The House Of Parliament: A Man’s World

1696 words - 7 pages

Among the lavishly tiled ceilings, detailed floors, ornate statues, and plush couches of the Houses of Parliament are several metal grates that decorate the windows of the Central Lobby. The grates fit in well with the gothic style of the building, a nice decoration that upgrades an otherwise dull opening in the wall. However, the Central Lobby was not the original home of the grates. The grates originally adorned the windows of the Ladies’ Gallery in the House of Commons, installed in 1834. Any woman wishing to see the proceedings and debates had to sit behind the grates, blocking the view and limiting the ability to hear. As feminist and suffragette Millicent Fawcett stated, “it was like ...view middle of the document...

Though support was minimal, the issue was still brought before the House of Commons. The first debate occurred on May 20, 1867. In this debate, John Stuart Mill proposed that women should vote “on the same terms as men” (The Women's Suffrage Movement). Unfortunately, the corresponding amendment was struck down with 194 votes against and 73 votes in favor. Despite the amendment’s failure, Mill started the conversation about women’s rights in the House of Commons. From 1867 on, “attempts to pass legislation on the subject were made during almost every parliamentary session” (House of Commons Background Paper, Page 4).
With discussion of women’s rights in full swing, women began to organize. In 1897, Millicent Fawcett formed the National Union of Women’s Suffrage Societies. Shortly after, in 1903, Emmeline Pankhurst founded the Women’s Social and Political Union. Through hunger strikes, protests, demonstrations, and lobbying, these groups among others generated sympathy for the cause of women’s right to political participation and representation. In 1908, women from the Women’s Freedom League chained themselves to the grates of the Ladies’ Gallery, causing a stir and demonstrating the plight the grates caused. The grates were removed in 1917 and women were allowed to sit in the Stranger’s Gallery.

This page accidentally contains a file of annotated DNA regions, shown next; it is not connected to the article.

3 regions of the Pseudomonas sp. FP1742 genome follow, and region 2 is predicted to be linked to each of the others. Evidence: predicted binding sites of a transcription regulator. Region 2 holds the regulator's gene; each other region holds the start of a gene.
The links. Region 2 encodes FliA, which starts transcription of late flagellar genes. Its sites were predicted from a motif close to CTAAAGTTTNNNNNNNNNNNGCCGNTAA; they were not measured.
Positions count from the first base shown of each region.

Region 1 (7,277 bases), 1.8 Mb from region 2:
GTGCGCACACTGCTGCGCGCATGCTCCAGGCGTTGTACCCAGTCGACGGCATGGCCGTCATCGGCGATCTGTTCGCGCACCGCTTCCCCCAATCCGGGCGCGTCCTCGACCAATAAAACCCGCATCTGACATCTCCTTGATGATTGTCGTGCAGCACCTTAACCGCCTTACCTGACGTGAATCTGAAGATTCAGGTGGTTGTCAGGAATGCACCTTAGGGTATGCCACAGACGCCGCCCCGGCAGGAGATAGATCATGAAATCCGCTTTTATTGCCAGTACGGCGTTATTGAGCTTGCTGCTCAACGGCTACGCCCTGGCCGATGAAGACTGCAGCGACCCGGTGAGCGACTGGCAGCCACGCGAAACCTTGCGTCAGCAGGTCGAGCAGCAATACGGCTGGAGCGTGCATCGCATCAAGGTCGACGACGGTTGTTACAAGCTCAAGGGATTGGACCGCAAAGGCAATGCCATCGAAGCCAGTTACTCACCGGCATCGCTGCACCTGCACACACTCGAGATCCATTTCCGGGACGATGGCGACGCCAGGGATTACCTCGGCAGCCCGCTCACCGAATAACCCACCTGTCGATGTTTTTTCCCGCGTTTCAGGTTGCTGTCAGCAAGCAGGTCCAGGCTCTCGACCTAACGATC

At the time the grates were removed, many people were in favor of the female representation in Parliament. Finally, in 1918, the Qualification of Women Act passed, allowing women to be elected into the House of Commons. The following election had only 17 female candidates out of 1,623 total, and resulted in the election of Countess Constance de Markievicz. However, Countess Markievicz never took her seat due to her membership to Sinn Fein. In 1919, Nancy Astor became the first woman to sit in the House of Commons. Even with women sitting in the House of Commons, they were not considered equal to male representatives. The first three women in the House of Commons were not taken seriously and were thought to only be playing at politics, as their seats had previously occupied by their husbands. Other members did not take well to the female presence: Winston Churchill was known to “blush at the sight of a woman politician in Parliament” (Women's Battle for the Vote). He even went so far as to insult female members. To Nancy Astor, Churchill remarked, “you, Madam, are ugly but tomorrow I shall be sober and you will still be ugly” (Winston Churchill Tops Poll of History's Funniest Insults).
Women continued to climb upwards in Parliament, with more women elected to the House of Commons throughout the years. With more female representation in the House of Commons, women felt that they deserved representation in the House of Lords. The issue was brought forward in 1922, when the House of Lords Committee for Privileges heard the Rhondda Case. In this case, David Alfred Thomas, Viscount Rhondda, requested that his daughter take his title. His daughter, Margaret...

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